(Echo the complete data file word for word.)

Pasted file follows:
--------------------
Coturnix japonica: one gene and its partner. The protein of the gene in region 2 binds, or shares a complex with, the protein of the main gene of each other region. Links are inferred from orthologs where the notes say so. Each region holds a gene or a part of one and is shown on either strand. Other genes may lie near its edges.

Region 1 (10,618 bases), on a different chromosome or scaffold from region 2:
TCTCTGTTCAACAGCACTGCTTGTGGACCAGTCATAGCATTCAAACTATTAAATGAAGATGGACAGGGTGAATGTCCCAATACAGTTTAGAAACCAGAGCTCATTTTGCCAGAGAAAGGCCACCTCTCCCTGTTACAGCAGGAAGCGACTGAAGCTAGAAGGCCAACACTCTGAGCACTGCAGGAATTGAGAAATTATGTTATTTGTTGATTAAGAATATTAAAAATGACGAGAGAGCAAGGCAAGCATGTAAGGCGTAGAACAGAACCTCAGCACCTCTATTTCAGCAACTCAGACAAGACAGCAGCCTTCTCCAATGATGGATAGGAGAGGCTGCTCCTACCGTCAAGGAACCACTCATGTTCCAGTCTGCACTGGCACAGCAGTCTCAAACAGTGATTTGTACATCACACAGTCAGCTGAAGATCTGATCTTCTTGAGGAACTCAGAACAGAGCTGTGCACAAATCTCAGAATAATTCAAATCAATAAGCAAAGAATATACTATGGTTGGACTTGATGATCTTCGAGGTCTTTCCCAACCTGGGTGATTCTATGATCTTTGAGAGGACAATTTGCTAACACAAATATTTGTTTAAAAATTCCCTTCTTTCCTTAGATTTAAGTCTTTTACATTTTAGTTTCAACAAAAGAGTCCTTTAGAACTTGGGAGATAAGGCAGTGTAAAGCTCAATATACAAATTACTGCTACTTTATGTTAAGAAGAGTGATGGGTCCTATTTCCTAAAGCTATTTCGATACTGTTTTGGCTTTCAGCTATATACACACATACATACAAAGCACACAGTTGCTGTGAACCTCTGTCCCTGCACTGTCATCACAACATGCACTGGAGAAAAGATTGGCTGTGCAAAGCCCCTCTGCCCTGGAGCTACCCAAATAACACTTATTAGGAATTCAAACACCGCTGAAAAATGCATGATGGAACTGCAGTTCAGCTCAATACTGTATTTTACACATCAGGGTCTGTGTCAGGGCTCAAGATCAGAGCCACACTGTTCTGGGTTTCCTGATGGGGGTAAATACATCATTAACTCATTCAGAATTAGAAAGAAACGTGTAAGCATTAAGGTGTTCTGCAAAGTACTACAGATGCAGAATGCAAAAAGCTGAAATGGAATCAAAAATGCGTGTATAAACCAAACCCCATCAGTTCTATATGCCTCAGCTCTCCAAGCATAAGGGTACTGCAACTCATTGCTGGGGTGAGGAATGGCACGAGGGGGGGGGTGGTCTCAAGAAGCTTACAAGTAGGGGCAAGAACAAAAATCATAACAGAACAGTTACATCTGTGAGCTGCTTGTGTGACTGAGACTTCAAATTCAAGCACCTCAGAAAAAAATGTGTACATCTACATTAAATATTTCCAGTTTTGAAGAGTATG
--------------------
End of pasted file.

Coturnix japonica: one gene and its partner. The protein of the gene in region 2 binds, or shares a complex with, the protein of the main gene of each other region. Links are inferred from orthologs where the notes say so. Each region holds a gene or a part of one and is shown on either strand. Other genes may lie near its edges.

Region 1 (10,618 bases), on a different chromosome or scaffold from region 2:
TCTCTGTTCAACAGCACTGCTTGTGGACCAGTCATAGCATTCAAACTATTAAATGAAGATGGACAGGGTGAATGTCCCAATACAGTTTAGAAACCAGAGCTCATTTTGCCAGAGAAAGGCCACCTCTCCCTGTTACAGCAGGAAGCGACTGAAGCTAGAAGGCCAACACTCTGAGCACTGCAGGAATTGAGAAATTATGTTATTTGTTGATTAAGAATATTAAAAATGACGAGAGAGCAAGGCAAGCATGTAAGGCGTAGAACAGAACCTCAGCACCTCTATTTCAGCAACTCAGACAAGACAGCAGCCTTCTCCAATGATGGATAGGAGAGGCTGCTCCTACCGTCAAGGAACCACTCATGTTCCAGTCTGCACTGGCACAGCAGTCTCAAACAGTGATTTGTACATCACACAGTCAGCTGAAGATCTGATCTTCTTGAGGAACTCAGAACAGAGCTGTGCACAAATCTCAGAATAATTCAAATCAATAAGCAAAGAATATACTATGGTTGGACTTGATGATCTTCGAGGTCTTTCCCAACCTGGGTGATTCTATGATCTTTGAGAGGACAATTTGCTAACACAAATATTTGTTTAAAAATTCCCTTCTTTCCTTAGATTTAAGTCTTTTACATTTTAGTTTCAACAAAAGAGTCCTTTAGAACTTGGGAGATAAGGCAGTGTAAAGCTCAATATACAAATTACTGCTACTTTATGTTAAGAAGAGTGATGGGTCCTATTTCCTAAAGCTATTTCGATACTGTTTTGGCTTTCAGCTATATACACACATACATACAAAGCACACAGTTGCTGTGAACCTCTGTCCCTGCACTGTCATCACAACATGCACTGGAGAAAAGATTGGCTGTGCAAAGCCCCTCTGCCCTGGAGCTACCCAAATAACACTTATTAGGAATTCAAACACCGCTGAAAAATGCATGATGGAACTGCAGTTCAGCTCAATACTGTATTTTACACATCAGGGTCTGTGTCAGGGCTCAAGATCAGAGCCACACTGTTCTGGGTTTCCTGATGGGGGTAAATACATCATTAACTCATTCAGAATTAGAAAGAAACGTGTAAGCATTAAGGTGTTCTGCAAAGTACTACAGATGCAGAATGCAAAAAGCTGAAATGGAATCAAAAATGCGTGTATAAACCAAACCCCATCAGTTCTATATGCCTCAGCTCTCCAAGCATAAGGGTACTGCAACTCATTGCTGGGGTGAGGAATGGCACGAGGGGGGGGGTGGTCTCAAGAAGCTTACAAGTAGGGGCAAGAACAAAAATCATAACAGAACAGTTACATCTGTGAGCTGCTTGTGTGACTGAGACTTCAAATTCAAGCACCTCAGAAAAAAATGTGTACATCTACATTAAATATTTCCAGTTTTGAAGAGTATG